"Good puzzle would be cross Dublin without passing a pub."
What started as James Joyce's casual musing in Ulysses became a real-life challenge for tech whiz Rory McCann. The Dublin resident made it his mission to crack the riddle-- and he successfully designed a route that leads travelers across Dublin without passing a single pub.
Sick of hearing about the Guinness Storehouse and Temple Bar? Inspired by McCann's map, we've picked out some prime Dublin sights that have (almost) nothing to do with beer. Drink up the culture, lads and lasses!
2. Ha'penny Bridge
This was the first pedestrian bridge to cross the River Liffey, back in the horse-and-carriage age.
Homes in Dublin's most exclusive neighborhood go for a reported 68 million USD.
5. Saint Patrick's Cathedral
Just outside the stained glass, you'll find a little well where Saint Patrick baptized converts during his trip to Dublin.
7. St. Stephen's Green
Waterfalls, footpaths and neat little herbaceous borders, all splendidly organized in the traditional Victorian format.
8. Trinity College
This regal-looking university was commissioned by royal charter in 1592. It's all too fun to walk around pretending you're a student.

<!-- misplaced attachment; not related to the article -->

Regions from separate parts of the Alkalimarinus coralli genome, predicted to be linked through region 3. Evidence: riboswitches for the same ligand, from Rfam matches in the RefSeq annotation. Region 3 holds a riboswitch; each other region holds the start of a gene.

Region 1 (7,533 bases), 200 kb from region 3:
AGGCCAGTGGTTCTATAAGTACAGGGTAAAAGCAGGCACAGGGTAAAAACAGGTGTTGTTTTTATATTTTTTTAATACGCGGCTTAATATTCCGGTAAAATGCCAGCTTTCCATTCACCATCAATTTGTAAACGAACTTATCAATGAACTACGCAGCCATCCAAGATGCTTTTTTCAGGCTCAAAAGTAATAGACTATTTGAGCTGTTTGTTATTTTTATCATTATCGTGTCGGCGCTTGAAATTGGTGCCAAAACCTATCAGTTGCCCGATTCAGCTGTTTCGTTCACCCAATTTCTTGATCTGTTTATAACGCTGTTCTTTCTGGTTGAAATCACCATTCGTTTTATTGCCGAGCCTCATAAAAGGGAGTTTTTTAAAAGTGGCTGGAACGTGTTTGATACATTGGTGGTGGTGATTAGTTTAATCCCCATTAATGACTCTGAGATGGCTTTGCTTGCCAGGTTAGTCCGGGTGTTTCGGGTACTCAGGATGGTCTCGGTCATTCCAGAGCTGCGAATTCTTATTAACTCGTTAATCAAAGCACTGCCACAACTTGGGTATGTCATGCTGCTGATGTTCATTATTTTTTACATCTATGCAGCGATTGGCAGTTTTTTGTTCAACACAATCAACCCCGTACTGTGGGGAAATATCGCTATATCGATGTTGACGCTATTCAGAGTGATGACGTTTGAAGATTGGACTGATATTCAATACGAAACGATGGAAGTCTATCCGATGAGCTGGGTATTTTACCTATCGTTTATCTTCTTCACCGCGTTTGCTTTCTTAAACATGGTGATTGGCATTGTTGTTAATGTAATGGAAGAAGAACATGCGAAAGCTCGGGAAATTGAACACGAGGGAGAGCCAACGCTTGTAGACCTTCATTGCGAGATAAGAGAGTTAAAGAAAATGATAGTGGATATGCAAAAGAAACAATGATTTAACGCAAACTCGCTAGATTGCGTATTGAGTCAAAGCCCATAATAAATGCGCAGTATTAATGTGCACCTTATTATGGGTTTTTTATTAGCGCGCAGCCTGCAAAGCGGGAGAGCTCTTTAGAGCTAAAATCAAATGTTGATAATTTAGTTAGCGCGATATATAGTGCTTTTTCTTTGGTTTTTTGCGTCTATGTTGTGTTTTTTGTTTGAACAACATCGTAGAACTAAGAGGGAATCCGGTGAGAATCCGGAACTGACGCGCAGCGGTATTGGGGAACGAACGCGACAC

9. Newman House
James Joyce went to school here, back when the two Gregorian townhouses and massive Victorian hall were classrooms for the Catholic University of Ireland.
Ok, so it's about a 40-minute drive from Dublin proper. But this prehistoric monument should be included in a roundup of Dublin's brightest stars, considering how many tours flock there each day.
12. Iveagh Gardens
Dublin's very own "secret garden" is a great spot to escape rollicking streets of pubs.
13. Bord Gáis Energy Theatre
Situated right by the Grand Canal, this plush new venue hosts stage shows like Singin' In The Rain.
14. Arbour Hill Cemetery
This is the resting place for rebels who tried (and failed) to win Irish independence in 1916.
15. Collins Barracks
This former military complex now houses the National Museum of Ireland.
16. The Croppies Acre
Just outside the barracks is The Croppies Acre, where "croppies," or rebels from the 1798 rebellion, are said to be buried. It's closed to visitors right now, but it's still a beautiful corner of Dublin.